Composable Masking Schemes in the Presence of Physical Defaults & the Robust Probing Model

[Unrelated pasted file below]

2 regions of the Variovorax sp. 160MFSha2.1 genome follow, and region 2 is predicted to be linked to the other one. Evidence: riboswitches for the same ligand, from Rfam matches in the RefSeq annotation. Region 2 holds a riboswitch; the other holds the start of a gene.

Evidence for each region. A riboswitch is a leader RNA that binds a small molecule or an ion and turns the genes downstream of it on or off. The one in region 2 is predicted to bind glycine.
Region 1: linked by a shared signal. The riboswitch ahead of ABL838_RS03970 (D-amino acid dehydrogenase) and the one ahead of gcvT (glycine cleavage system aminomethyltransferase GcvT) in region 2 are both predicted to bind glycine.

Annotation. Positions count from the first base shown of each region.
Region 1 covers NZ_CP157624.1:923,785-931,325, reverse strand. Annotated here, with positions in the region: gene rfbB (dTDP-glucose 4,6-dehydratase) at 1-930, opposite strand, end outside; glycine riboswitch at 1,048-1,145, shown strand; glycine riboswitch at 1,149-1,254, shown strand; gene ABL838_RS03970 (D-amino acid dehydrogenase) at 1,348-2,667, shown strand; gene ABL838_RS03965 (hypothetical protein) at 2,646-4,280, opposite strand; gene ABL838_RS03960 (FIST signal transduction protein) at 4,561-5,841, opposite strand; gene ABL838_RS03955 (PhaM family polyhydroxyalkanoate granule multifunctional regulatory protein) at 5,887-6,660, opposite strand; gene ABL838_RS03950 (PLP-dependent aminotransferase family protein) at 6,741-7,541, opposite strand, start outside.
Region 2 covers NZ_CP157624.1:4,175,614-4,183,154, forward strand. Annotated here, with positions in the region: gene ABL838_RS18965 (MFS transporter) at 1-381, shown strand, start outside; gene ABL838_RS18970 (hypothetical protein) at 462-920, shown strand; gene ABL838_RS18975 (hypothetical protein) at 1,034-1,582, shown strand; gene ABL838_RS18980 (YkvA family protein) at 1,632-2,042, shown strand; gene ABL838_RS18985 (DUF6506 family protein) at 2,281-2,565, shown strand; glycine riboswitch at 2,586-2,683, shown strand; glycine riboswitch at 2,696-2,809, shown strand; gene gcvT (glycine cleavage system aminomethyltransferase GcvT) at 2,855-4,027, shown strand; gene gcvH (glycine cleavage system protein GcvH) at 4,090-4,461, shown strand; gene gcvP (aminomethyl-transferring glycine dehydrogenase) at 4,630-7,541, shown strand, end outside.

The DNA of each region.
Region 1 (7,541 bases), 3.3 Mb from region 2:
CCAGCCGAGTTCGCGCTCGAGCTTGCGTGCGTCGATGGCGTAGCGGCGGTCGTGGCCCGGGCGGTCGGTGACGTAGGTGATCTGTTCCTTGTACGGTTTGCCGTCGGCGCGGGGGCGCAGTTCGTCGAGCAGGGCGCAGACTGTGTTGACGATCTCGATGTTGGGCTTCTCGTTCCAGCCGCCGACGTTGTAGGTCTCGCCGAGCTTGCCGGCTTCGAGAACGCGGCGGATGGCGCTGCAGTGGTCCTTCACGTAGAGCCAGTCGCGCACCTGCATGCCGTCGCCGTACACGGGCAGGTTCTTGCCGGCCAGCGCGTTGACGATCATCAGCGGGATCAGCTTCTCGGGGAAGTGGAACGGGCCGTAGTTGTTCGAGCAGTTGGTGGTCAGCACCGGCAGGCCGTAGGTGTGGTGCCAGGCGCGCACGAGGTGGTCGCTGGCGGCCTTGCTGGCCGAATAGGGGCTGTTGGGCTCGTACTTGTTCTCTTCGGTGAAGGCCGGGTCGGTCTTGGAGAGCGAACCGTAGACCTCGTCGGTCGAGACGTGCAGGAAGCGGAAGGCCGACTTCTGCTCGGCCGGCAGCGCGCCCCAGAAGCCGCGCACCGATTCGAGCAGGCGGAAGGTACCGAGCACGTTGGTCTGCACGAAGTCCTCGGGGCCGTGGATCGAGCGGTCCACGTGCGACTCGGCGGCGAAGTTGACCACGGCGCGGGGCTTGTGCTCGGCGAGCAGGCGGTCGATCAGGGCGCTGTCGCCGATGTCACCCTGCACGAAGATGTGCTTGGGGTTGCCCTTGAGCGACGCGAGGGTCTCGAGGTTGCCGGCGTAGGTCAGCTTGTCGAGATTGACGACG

Composability and robustness against physical defaults (e.g., glitches) are two highly desirable properties for secure implementations of masking schemes. While tools exist to guarantee them separately, no current formalism enables their joint investigation. In this paper, we solve this issue by introducing a new model, the robust probing model, that is naturally suited to capture the combination of these properties. We first motivate this formalism by analyzing the excellent robustness and low randomness requirements of first-order threshold implementations, and highlighting the difficulty to extend them to higher orders. Next, and most importantly, we use our theory to design and prove the first higher-order secure, robust and composable multiplication gadgets. While admittedly inspired by existing approaches to masking (e.g., Ishai-Sahai-Wagner-like, threshold, domain-oriented), these gadgets exhibit subtle implementation differences with these state-of-the-art solutions (none of which being provably composable and robust). Hence, our results illustrate how sound theoretical models can guide practically-relevant implementations.